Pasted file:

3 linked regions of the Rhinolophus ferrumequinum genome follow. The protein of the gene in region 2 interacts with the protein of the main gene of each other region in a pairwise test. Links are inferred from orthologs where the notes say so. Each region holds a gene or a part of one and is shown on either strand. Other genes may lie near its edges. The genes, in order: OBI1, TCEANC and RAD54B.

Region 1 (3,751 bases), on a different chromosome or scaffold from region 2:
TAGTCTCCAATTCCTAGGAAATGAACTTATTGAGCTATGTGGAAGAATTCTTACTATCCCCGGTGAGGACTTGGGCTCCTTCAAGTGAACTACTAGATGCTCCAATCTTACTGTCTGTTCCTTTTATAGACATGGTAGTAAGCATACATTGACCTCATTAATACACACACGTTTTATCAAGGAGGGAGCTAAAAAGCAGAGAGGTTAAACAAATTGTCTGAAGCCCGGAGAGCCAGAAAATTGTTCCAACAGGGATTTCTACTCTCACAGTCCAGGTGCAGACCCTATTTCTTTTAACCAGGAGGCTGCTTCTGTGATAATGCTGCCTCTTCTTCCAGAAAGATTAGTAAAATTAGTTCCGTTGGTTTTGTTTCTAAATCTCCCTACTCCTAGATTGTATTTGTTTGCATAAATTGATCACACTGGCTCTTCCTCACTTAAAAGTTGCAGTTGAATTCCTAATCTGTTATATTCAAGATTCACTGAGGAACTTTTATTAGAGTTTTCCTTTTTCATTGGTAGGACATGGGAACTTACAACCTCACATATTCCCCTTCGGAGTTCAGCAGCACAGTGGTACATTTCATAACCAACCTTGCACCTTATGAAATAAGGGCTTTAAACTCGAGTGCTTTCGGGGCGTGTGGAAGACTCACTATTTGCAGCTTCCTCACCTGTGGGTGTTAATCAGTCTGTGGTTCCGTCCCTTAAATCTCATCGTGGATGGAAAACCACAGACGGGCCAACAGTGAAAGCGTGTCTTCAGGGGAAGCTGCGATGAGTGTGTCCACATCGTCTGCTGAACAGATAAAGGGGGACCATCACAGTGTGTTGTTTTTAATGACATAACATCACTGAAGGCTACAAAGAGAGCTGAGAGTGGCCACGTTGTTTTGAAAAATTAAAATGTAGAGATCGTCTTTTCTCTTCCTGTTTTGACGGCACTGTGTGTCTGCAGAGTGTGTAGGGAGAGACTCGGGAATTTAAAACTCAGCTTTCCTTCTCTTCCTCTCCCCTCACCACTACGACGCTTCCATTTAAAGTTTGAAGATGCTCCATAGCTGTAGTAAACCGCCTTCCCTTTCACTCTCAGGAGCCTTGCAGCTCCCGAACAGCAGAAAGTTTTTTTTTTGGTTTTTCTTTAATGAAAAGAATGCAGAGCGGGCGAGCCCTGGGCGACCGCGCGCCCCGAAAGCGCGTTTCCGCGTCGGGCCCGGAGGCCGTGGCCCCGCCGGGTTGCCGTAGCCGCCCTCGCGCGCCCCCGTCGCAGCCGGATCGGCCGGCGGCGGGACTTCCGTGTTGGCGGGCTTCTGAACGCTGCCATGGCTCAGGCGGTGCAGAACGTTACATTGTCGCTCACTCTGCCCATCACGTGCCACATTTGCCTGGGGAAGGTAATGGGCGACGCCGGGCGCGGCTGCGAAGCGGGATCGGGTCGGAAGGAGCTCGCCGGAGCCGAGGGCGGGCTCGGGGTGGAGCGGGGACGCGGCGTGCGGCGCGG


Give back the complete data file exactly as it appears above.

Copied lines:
3 linked regions of the Rhinolophus ferrumequinum genome follow. The protein of the gene in region 2 interacts with the protein of the main gene of each other region in a pairwise test. Links are inferred from orthologs where the notes say so. Each region holds a gene or a part of one and is shown on either strand. Other genes may lie near its edges. The genes, in order: OBI1, TCEANC and RAD54B.

Region 1 (3,751 bases), on a different chromosome or scaffold from region 2:
TAGTCTCCAATTCCTAGGAAATGAACTTATTGAGCTATGTGGAAGAATTCTTACTATCCCCGGTGAGGACTTGGGCTCCTTCAAGTGAACTACTAGATGCTCCAATCTTACTGTCTGTTCCTTTTATAGACATGGTAGTAAGCATACATTGACCTCATTAATACACACACGTTTTATCAAGGAGGGAGCTAAAAAGCAGAGAGGTTAAACAAATTGTCTGAAGCCCGGAGAGCCAGAAAATTGTTCCAACAGGGATTTCTACTCTCACAGTCCAGGTGCAGACCCTATTTCTTTTAACCAGGAGGCTGCTTCTGTGATAATGCTGCCTCTTCTTCCAGAAAGATTAGTAAAATTAGTTCCGTTGGTTTTGTTTCTAAATCTCCCTACTCCTAGATTGTATTTGTTTGCATAAATTGATCACACTGGCTCTTCCTCACTTAAAAGTTGCAGTTGAATTCCTAATCTGTTATATTCAAGATTCACTGAGGAACTTTTATTAGAGTTTTCCTTTTTCATTGGTAGGACATGGGAACTTACAACCTCACATATTCCCCTTCGGAGTTCAGCAGCACAGTGGTACATTTCATAACCAACCTTGCACCTTATGAAATAAGGGCTTTAAACTCGAGTGCTTTCGGGGCGTGTGGAAGACTCACTATTTGCAGCTTCCTCACCTGTGGGTGTTAATCAGTCTGTGGTTCCGTCCCTTAAATCTCATCGTGGATGGAAAACCACAGACGGGCCAACAGTGAAAGCGTGTCTTCAGGGGAAGCTGCGATGAGTGTGTCCACATCGTCTGCTGAACAGATAAAGGGGGACCATCACAGTGTGTTGTTTTTAATGACATAACATCACTGAAGGCTACAAAGAGAGCTGAGAGTGGCCACGTTGTTTTGAAAAATTAAAATGTAGAGATCGTCTTTTCTCTTCCTGTTTTGACGGCACTGTGTGTCTGCAGAGTGTGTAGGGAGAGACTCGGGAATTTAAAACTCAGCTTTCCTTCTCTTCCTCTCCCCTCACCACTACGACGCTTCCATTTAAAGTTTGAAGATGCTCCATAGCTGTAGTAAACCGCCTTCCCTTTCACTCTCAGGAGCCTTGCAGCTCCCGAACAGCAGAAAGTTTTTTTTTTGGTTTTTCTTTAATGAAAAGAATGCAGAGCGGGCGAGCCCTGGGCGACCGCGCGCCCCGAAAGCGCGTTTCCGCGTCGGGCCCGGAGGCCGTGGCCCCGCCGGGTTGCCGTAGCCGCCCTCGCGCGCCCCCGTCGCAGCCGGATCGGCCGGCGGCGGGACTTCCGTGTTGGCGGGCTTCTGAACGCTGCCATGGCTCAGGCGGTGCAGAACGTTACATTGTCGCTCACTCTGCCCATCACGTGCCACATTTGCCTGGGGAAGGTAATGGGCGACGCCGGGCGCGGCTGCGAAGCGGGATCGGGTCGGAAGGAGCTCGCCGGAGCCGAGGGCGGGCTCGGGGTGGAGCGGGGACGCGGCGTGCGGCGCGG